“I needed a challenge I could own and prove to myself that I was capable of doing something that everyone around me didn’t think I could do,” says the Toronto resident, who ran his first marathon in 2014.

The sport, however, was “cringey white,” Mr. Singh says.

“I was the only one who looked like me, of South Asian descent, and even my family, they all thought I was nuts,” says Mr. Singh, adding that he also didn’t see himself reflected in the running magazines. Around 2020, he says – just before the pandemic – things started to change.

“People of colour wanted to show that this space is for us, too,” Mr. Singh says. He eventually ran a 5K with his father, who saw the cardiovascular benefits of the sport after suffering a 2002 heart attack.

Mr. Singh exemplifies how a single enthusiastic runner can be a lightning rod for his community. “I got to be the example for my family of how you could do this, and I think anyone of South Asian descent, African descent, who maybe didn’t grow up in families who run and just saw a lot of white folks running, began to see the younger generation taking running into our own communities.”

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Members of iRun Fitness, a club of about 300 in Vancouver, enjoy a day out in Burnaby's Deer Lake Park. Of the 20 members heading for the BMO Vancouver Marathon this year, 10 will be marathon first-timers.Tijana Martin/The Globe and Mail

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'Running changed my life – not only my physical body, but even my thinking and in some small way I think I also helped change the sport,' says club founder Dennis Wang.Tijana Martin/ The Globe and Mail

Speed was never Dennis Wang’s goal when he started running marathons. Mr. Wang felt lonely when he arrived in British Columbia from northern China, and he began running on his work lunch break. Soon, other expatriates joined him. They shared tips, organized group runs and volunteered at local races, all while setting an example for the next generation. Now, he’s a running club leader in Vancouver and says that each time a leader from a minority community falls in love with running, they share what they learn with their network.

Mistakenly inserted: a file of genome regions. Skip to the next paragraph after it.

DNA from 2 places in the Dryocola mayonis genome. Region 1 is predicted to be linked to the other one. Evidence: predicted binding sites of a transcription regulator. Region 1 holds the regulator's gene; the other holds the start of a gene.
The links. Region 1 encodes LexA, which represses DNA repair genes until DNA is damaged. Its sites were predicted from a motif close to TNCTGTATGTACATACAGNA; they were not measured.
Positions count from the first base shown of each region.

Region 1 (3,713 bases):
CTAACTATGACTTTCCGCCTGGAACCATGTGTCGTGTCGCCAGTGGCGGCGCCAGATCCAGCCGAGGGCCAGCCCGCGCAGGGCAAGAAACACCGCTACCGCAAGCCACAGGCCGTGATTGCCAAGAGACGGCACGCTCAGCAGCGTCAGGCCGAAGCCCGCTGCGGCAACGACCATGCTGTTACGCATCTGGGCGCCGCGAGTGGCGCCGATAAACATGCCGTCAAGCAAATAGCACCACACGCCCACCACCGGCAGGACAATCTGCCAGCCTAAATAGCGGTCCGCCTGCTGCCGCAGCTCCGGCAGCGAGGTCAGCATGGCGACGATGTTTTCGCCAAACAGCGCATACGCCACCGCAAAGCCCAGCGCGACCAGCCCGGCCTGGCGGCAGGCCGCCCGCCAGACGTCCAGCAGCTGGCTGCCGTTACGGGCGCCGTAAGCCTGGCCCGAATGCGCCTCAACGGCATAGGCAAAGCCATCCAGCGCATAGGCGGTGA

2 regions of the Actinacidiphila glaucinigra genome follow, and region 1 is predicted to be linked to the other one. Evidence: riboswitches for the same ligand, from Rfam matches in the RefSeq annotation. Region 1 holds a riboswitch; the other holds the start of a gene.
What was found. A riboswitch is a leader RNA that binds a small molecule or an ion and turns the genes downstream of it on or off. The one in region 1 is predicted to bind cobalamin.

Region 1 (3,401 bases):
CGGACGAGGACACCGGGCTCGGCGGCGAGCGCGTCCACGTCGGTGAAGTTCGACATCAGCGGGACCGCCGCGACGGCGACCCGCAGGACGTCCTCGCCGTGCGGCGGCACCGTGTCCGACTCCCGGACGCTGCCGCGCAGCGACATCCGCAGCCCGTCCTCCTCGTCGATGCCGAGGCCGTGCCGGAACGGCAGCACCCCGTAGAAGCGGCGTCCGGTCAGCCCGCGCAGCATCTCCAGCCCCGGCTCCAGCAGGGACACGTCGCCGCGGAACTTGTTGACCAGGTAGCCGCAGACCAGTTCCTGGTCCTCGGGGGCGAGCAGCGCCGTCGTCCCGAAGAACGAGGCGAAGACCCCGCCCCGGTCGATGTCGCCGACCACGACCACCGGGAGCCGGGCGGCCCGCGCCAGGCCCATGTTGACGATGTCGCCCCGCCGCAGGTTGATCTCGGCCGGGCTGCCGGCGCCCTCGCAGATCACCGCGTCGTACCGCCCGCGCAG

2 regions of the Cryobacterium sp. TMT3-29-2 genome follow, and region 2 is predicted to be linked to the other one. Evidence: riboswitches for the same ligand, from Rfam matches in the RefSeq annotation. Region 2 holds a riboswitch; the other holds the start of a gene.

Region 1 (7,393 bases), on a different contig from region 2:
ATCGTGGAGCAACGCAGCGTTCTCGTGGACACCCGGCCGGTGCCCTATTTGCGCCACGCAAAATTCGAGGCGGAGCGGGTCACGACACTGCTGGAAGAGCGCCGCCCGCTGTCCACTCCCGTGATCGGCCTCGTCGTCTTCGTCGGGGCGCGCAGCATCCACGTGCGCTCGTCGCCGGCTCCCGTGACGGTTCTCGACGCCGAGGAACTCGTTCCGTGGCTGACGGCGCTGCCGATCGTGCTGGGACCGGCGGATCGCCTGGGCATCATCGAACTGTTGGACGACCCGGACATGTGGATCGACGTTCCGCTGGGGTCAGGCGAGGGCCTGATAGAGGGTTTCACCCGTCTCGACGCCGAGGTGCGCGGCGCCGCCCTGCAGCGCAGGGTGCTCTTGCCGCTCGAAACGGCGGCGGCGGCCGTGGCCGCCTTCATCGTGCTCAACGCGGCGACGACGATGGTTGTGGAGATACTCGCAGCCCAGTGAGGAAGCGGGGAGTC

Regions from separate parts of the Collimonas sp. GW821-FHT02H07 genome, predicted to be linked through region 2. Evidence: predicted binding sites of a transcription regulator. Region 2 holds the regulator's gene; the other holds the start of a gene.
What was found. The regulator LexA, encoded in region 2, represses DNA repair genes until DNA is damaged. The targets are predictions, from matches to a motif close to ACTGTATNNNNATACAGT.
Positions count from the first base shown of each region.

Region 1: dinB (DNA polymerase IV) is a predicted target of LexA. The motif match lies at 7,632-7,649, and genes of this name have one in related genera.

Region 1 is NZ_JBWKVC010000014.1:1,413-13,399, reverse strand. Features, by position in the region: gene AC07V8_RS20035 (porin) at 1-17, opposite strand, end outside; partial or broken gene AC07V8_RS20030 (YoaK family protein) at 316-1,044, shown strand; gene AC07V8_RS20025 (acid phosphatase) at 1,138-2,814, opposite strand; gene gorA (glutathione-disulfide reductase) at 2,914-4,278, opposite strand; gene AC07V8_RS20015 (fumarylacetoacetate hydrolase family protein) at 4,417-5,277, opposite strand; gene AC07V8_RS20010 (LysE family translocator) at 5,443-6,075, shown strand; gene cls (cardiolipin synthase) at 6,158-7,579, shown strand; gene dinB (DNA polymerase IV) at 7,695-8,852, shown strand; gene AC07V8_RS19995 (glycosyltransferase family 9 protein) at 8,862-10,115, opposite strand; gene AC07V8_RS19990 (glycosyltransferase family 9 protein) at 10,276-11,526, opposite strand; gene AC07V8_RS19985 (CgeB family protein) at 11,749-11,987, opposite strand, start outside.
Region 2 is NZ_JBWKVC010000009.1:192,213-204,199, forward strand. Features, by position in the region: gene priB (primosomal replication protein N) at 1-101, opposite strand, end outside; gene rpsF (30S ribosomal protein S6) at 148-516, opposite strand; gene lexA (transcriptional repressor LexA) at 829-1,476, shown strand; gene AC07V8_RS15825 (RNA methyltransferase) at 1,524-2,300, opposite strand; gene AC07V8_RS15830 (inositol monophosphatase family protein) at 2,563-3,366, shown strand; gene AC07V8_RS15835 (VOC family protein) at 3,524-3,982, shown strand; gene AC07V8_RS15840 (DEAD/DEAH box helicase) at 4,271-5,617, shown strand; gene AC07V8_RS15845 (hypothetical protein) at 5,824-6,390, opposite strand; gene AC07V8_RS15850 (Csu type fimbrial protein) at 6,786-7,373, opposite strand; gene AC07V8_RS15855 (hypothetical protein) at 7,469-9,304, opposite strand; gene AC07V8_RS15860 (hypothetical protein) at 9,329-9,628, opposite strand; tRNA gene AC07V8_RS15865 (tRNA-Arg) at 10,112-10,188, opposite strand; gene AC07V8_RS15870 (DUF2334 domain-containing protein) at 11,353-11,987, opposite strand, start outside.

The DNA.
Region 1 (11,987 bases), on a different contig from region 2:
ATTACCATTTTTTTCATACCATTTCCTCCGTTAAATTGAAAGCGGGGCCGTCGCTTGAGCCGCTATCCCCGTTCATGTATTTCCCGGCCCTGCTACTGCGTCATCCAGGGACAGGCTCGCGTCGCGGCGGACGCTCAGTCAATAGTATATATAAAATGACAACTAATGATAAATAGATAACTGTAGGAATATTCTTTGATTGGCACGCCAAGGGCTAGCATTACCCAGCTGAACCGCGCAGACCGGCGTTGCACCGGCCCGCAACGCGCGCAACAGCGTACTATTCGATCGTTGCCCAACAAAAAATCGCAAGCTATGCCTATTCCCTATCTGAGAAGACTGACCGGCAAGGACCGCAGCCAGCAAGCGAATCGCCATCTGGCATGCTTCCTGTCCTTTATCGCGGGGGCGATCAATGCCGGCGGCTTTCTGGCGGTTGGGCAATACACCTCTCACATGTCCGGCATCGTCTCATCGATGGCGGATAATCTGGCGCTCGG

“We encourage newcomers to run,” says Mr. Wang, founder of iRun Fitness in Vancouver, a running club with 300 members, including 20 people running the BMO Vancouver Marathon. Ten of them will be attempting a marathon for the first time.

“Running changed my life – not only my physical body, but even my thinking, and in some small way I think I also helped change the sport,” he says. “Twenty years ago, I didn’t see many runners from the Chinese community, but now there’s hundreds of us, and that makes it easier for the next newcomer to think that the marathon is something they can try.”

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Allison Hill, owner of a Toronto beauty salon, says running helped her to change her mindset about what Black women can achieve.Laura Proctor/The Globe and Mail

As a kid, Allison Hill was repelled by sports. “I associated fitness with looking a certain way to gain approval, be liked or be accepted, and there was this conflict within me around why I was exercising,” says Ms. Hill, a Black beauty salon owner on the east side of Toronto. “I lost my mother and realized how important keeping your mind strong is and that led me into new spaces like spin classes, where unfortunately I didn’t see people that looked like me,” says Ms. Hill, whose tagline for her hair salon – ‘Good Energy, Good Hair’ – encompasses her beliefs.

“A lot of the institutions where we seek out fitness don’t come from a Black woman’s perspective so aren’t building environments I can relate to,” she says. As she experimented with running after activities such as spinning left her feeling ignored, she increased her stamina and felt inspired by the Kickback program, which, like Mr. Hussein, she joined. She says she found the experience transformative: The narrative in her mind started to change as she grew stronger and began to train.

“Before the marathon, I didn’t know my thoughts were so negative; I didn’t see my aversion to fear or doubt. Running, I could hear the negative voice in my head and wondered if it was driving other areas in my life.”

The awakening was powerful. “Once I started figuring that out, I started being very deliberate in hearing those voices and answering them. Running gave me the voice to change my internal dialogue – and that’s what I started sharing about running with other Black women.”

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Chantal Jackson and other Hill Run Club members do yoga at Ms. Hill's salon.Laura Proctor/The Globe and Mail

Ms. Hill ran her first marathon in 2022; today, the running club she started in 2020, Hill Run Club, has 400 members. The group not only trains together but also acts as a personal and professional support system. In addition to leading group runs, Ms. Hill holds yoga sessions, encourages networking and shares her experiences with marathon running, answering questions about bras, carb-loading, the dreaded “wall” many runners hit at 30 km in a marathon, pelvic floor exercises, carbon-plate sneakers and navigating race day.